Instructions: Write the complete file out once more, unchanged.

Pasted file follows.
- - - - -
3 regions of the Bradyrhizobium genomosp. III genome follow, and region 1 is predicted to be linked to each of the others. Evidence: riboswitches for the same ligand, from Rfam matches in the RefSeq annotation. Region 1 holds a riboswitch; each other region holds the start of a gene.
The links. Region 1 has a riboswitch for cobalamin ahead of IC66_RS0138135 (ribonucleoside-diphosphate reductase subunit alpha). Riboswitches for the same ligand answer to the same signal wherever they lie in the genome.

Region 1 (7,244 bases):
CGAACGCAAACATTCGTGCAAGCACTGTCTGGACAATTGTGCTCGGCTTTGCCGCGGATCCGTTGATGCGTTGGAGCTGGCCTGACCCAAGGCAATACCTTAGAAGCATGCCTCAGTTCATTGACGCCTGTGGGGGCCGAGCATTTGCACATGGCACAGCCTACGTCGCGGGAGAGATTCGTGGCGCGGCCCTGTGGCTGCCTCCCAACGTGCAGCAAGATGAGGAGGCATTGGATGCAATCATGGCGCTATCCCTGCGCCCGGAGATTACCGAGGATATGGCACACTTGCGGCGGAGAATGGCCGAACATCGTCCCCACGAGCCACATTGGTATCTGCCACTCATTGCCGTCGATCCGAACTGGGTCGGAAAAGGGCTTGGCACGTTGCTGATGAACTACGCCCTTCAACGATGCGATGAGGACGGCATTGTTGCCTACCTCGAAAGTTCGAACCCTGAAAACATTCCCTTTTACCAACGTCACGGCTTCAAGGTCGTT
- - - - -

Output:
3 regions of the Bradyrhizobium genomosp. III genome follow, and region 1 is predicted to be linked to each of the others. Evidence: riboswitches for the same ligand, from Rfam matches in the RefSeq annotation. Region 1 holds a riboswitch; each other region holds the start of a gene.
The links. Region 1 has a riboswitch for cobalamin ahead of IC66_RS0138135 (ribonucleoside-diphosphate reductase subunit alpha). Riboswitches for the same ligand answer to the same signal wherever they lie in the genome.

Region 1 (7,244 bases):
CGAACGCAAACATTCGTGCAAGCACTGTCTGGACAATTGTGCTCGGCTTTGCCGCGGATCCGTTGATGCGTTGGAGCTGGCCTGACCCAAGGCAATACCTTAGAAGCATGCCTCAGTTCATTGACGCCTGTGGGGGCCGAGCATTTGCACATGGCACAGCCTACGTCGCGGGAGAGATTCGTGGCGCGGCCCTGTGGCTGCCTCCCAACGTGCAGCAAGATGAGGAGGCATTGGATGCAATCATGGCGCTATCCCTGCGCCCGGAGATTACCGAGGATATGGCACACTTGCGGCGGAGAATGGCCGAACATCGTCCCCACGAGCCACATTGGTATCTGCCACTCATTGCCGTCGATCCGAACTGGGTCGGAAAAGGGCTTGGCACGTTGCTGATGAACTACGCCCTTCAACGATGCGATGAGGACGGCATTGTTGCCTACCTCGAAAGTTCGAACCCTGAAAACATTCCCTTTTACCAACGTCACGGCTTCAAGGTCGTT